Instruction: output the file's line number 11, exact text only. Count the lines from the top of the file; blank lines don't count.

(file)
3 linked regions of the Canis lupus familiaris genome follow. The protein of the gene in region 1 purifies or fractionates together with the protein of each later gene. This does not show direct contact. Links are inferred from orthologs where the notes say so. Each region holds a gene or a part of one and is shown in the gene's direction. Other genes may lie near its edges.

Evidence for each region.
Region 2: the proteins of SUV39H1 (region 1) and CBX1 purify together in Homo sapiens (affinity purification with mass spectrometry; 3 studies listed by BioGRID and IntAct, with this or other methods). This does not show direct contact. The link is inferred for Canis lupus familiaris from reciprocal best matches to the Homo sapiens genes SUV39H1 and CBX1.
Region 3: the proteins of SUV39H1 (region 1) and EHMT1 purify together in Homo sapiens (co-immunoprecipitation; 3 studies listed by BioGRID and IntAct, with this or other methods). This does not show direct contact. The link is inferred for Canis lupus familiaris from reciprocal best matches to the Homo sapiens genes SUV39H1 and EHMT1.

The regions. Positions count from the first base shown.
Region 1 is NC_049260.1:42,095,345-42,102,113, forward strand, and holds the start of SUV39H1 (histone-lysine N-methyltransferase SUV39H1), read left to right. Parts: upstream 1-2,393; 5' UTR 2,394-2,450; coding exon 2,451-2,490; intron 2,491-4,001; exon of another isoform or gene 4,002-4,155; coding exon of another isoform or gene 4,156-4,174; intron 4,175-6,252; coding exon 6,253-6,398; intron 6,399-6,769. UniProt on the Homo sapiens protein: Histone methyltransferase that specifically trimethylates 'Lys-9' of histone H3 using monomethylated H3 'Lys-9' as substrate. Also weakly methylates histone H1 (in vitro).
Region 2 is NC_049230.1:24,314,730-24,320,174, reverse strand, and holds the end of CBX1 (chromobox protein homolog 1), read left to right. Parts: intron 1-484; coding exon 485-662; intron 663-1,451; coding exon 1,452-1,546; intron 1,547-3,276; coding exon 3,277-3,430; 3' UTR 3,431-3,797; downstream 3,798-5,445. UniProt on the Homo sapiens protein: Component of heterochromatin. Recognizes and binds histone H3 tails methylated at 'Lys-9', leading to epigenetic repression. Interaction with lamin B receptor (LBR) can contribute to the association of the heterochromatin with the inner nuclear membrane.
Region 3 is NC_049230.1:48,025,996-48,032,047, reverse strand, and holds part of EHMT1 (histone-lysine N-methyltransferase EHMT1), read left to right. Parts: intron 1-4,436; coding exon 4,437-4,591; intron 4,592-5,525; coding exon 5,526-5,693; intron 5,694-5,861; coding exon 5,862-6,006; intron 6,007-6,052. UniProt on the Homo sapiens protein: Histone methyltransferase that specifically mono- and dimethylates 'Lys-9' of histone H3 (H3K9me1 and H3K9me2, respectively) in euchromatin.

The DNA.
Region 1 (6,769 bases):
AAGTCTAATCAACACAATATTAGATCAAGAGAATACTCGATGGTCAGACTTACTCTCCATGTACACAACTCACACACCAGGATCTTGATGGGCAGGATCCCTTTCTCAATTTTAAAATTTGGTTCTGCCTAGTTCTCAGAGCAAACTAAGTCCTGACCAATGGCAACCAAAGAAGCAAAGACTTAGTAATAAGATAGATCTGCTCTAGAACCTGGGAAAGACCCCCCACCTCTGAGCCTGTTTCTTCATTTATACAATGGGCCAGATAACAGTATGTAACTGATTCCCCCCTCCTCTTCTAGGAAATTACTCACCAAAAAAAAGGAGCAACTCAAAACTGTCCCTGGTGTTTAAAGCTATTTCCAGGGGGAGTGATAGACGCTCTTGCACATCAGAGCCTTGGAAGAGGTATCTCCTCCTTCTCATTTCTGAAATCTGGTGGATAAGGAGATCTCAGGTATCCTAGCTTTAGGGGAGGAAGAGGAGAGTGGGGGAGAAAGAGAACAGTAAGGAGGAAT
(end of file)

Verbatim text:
AAGTCTAATCAACACAATATTAGATCAAGAGAATACTCGATGGTCAGACTTACTCTCCATGTACACAACTCACACACCAGGATCTTGATGGGCAGGATCCCTTTCTCAATTTTAAAATTTGGTTCTGCCTAGTTCTCAGAGCAAACTAAGTCCTGACCAATGGCAACCAAAGAAGCAAAGACTTAGTAATAAGATAGATCTGCTCTAGAACCTGGGAAAGACCCCCCACCTCTGAGCCTGTTTCTTCATTTATACAATGGGCCAGATAACAGTATGTAACTGATTCCCCCCTCCTCTTCTAGGAAATTACTCACCAAAAAAAAGGAGCAACTCAAAACTGTCCCTGGTGTTTAAAGCTATTTCCAGGGGGAGTGATAGACGCTCTTGCACATCAGAGCCTTGGAAGAGGTATCTCCTCCTTCTCATTTCTGAAATCTGGTGGATAAGGAGATCTCAGGTATCCTAGCTTTAGGGGAGGAAGAGGAGAGTGGGGGAGAAAGAGAACAGTAAGGAGGAAT